There is no sense of relationship here. God is just a cosmic fire extinguisher the Jews are hoping will take the heat off their backs. Idolatry does that. An evangelical workaholic of 20 years finds himself in the hospital with a heart attack. He prays that God will heal him and get him back in shape. God is faithful to heal him and he goes right back into working 70 hour weeks. A baseball addict discovers his wife won’t be intimate with him because he spends all his spare time in front of the tube memorizing batting averages. So he temporarily backs off and the warmth comes back into the relationship—then he goes right back watching as many games as ever. There are 1000’s of illustrations from our lives that illustrate the fact that our idols make us superficial to sin and to God. They cause us to believe that our life is all about being safe or comfortable or entertained instead of walking faithfully with God. Idols make our lives all about things that really don’t matter and because they also blind us, it’s easy to think as long as I am going to church and singing the choruses—God must surely be satisfied with my life.
Next, let’s take a very brief look at God’s response to the idolatry. We have spoken of this several times before so we will only touch on it now. His response in verse seven is two fold. “He became angry with them. He sold them into the hands of the Philistines and Ammonites.” First, God is angered by our idolatry. God’s nature hasn’t changed since this time. He is still “Jehovah Qanna”—the impassioned or Jealous God. He created us, he redeemed us, and he has blessed us with every spiritual blessing in the heavenlies in Christ Jesus. He is worthy of our worship, He deserves our worship and he expects our exclusive worship. We must never forget that when we give worship or devotion to anything other than Himself, he is angered by that. Second, we also see that he sold his children into the slavery of the Philistines and Ammonites. Its fascinating that God forbids the Jews from selling each other into slavery, but here He Himself does it to discipline these rebels. As we’ve said before, he allows them and us to taste the negative consequences of their sin. We must never think God is passive toward our idolatry. He is impassioned about it and He acts in response to it—allowing us to fall deeper and deeper into bondage as he did the Jews until he finally brought the Ammonites from one side and the Philistines from the other to create this crushing pincers movement against his people. God will out of his love for us put the squeeze on us if we persist in idolatry.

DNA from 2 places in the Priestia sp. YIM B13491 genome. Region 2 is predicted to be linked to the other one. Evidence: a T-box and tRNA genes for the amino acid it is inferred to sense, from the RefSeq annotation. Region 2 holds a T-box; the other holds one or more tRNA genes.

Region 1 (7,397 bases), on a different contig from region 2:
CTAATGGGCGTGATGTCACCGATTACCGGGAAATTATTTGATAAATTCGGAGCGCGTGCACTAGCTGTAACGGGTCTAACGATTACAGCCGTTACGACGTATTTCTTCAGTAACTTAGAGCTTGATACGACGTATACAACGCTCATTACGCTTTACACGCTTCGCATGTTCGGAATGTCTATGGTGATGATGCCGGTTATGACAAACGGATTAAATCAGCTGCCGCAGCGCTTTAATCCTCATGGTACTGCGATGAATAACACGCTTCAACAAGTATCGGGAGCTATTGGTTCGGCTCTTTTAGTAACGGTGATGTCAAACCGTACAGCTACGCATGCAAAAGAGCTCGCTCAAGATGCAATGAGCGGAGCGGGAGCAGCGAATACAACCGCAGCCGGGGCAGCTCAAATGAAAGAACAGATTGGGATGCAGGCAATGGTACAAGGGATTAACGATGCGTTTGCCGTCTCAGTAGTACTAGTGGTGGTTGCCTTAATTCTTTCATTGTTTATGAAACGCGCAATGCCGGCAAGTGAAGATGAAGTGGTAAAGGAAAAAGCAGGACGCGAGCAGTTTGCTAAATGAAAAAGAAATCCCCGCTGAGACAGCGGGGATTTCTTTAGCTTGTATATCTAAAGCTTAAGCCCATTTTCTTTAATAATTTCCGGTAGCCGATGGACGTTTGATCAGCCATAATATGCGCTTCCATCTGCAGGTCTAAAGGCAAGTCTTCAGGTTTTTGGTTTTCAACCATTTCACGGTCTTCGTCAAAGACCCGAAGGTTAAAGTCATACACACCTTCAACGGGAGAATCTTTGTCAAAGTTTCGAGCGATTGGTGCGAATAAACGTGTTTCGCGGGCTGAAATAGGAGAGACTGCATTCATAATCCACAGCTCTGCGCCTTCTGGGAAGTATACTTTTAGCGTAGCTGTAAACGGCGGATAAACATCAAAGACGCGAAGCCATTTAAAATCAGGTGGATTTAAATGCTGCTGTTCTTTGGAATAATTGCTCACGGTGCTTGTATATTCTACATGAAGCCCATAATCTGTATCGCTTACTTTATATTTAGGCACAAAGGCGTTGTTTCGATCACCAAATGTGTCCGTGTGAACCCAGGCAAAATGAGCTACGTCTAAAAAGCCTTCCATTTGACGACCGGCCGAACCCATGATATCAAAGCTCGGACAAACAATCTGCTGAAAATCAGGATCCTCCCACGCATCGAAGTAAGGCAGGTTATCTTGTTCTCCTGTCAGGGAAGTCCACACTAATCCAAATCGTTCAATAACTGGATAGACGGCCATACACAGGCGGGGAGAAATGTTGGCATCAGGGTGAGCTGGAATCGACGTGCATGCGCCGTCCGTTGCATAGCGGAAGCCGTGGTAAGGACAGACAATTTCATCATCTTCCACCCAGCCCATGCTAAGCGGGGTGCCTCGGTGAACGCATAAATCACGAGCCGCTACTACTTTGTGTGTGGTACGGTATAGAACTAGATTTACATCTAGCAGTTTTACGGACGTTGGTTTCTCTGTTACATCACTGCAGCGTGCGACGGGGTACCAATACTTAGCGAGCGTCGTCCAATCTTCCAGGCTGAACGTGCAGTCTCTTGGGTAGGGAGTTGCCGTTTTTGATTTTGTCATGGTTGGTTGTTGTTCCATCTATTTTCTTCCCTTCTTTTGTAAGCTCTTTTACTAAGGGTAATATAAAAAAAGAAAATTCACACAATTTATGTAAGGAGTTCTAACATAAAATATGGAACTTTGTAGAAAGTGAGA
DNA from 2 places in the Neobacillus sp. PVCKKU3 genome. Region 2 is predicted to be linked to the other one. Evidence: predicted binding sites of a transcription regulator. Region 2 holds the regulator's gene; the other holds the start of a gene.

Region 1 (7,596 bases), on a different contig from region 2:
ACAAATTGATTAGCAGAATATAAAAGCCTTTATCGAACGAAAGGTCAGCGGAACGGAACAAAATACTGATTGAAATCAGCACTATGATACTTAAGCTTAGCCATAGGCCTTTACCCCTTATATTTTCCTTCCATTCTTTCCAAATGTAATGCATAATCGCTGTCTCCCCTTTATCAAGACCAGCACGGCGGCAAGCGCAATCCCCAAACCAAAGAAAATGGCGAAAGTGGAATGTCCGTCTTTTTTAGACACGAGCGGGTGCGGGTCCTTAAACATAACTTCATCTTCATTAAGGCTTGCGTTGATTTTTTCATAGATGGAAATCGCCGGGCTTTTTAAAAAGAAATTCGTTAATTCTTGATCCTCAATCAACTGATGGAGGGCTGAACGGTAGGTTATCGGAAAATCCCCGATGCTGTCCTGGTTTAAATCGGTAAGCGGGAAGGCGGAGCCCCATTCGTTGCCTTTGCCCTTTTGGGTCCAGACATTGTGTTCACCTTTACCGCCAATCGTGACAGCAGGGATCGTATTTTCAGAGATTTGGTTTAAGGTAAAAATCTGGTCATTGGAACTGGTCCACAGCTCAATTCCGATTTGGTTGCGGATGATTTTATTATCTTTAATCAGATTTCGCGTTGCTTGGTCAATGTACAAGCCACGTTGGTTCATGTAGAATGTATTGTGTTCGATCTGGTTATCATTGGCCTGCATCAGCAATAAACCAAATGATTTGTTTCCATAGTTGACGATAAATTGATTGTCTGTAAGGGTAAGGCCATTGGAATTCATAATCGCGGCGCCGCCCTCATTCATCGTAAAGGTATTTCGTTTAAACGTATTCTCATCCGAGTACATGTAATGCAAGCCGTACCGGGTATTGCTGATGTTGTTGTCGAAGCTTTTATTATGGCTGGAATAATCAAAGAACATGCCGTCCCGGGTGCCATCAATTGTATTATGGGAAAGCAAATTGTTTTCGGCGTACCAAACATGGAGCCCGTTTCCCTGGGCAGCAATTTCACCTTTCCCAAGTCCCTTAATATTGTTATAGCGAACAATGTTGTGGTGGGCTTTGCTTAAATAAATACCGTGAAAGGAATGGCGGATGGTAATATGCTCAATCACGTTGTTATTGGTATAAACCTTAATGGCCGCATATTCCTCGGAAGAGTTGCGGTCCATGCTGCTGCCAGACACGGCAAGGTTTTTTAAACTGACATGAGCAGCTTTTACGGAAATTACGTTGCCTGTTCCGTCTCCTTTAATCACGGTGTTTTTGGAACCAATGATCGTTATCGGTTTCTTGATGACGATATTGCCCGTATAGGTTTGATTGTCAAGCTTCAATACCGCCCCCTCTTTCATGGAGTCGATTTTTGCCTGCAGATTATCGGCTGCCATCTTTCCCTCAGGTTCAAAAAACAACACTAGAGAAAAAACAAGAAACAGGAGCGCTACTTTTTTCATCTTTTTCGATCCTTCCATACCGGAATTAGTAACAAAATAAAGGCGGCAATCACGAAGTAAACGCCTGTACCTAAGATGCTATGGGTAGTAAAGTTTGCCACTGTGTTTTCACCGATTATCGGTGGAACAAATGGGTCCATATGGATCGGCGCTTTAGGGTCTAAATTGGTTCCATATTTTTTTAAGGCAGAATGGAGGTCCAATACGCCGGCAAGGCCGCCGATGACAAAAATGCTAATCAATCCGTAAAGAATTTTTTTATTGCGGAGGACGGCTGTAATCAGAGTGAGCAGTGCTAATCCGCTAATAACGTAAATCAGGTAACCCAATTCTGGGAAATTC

The final truth implicit in the text speaks to the way out of idolatry. The way out of idolatry is to simply to repent of it and this text gives us some ways to prepare our hearts for repentance. We know that God alone gives repentance, but there are some things we can do to facilitate his work in our hearts, which are found in this text. We see this in verses 11-12 when God rejects the Jews first shameless attempt at restoration. God says in response, “When the Egyptians, the Ammonites, the Philistines, the Sidonians, the Amalekites and the Maonites oppressed you and you cried to me for help, did I not save you from their hands?” The reason this verse can help us in this process of repentance is because in these verses God is saying in effect, “Here is why you should have never committed idolatry in the first place.” In these two verses God shows two truths about Him that will help us to repent of idolatry and, if we are not currently bowing down to any idols, will help us make our hearts more idol-resistant.
First God reminds them of his covenant commitment and faithfulness to them. He brings to mind seven separate times he had delivered them from those who had oppressed them. When God entered into covenant with the Jews he placed upon himself the responsibility to protect them and deliver them and he is saying to the Jews, “I have been faithful to do what I bound myself to within the covenant. I have done all that is needed for you to be free from oppression-again and again I delivered you from your enemies.” One of the necessary ingredients for us to be freed from the bondage of our idols is by God’s grace to regularly call to mind God’s faithfulness within the New Covenant we have with Him through Christ. He has done so much for us—he has bailed us out of so many messes, blessed us with such riches and most of all…He sent his only Son to die for us—to redeem us out of the bondage of sin—to forgive the penalty of sin and free us from its enslaving power. We must regularly go back to the cross. John Stott has said, “The cross is the blazing fire at which the flame of our love is kindled, but we have to get near enough to it for its sparks to fall on us.”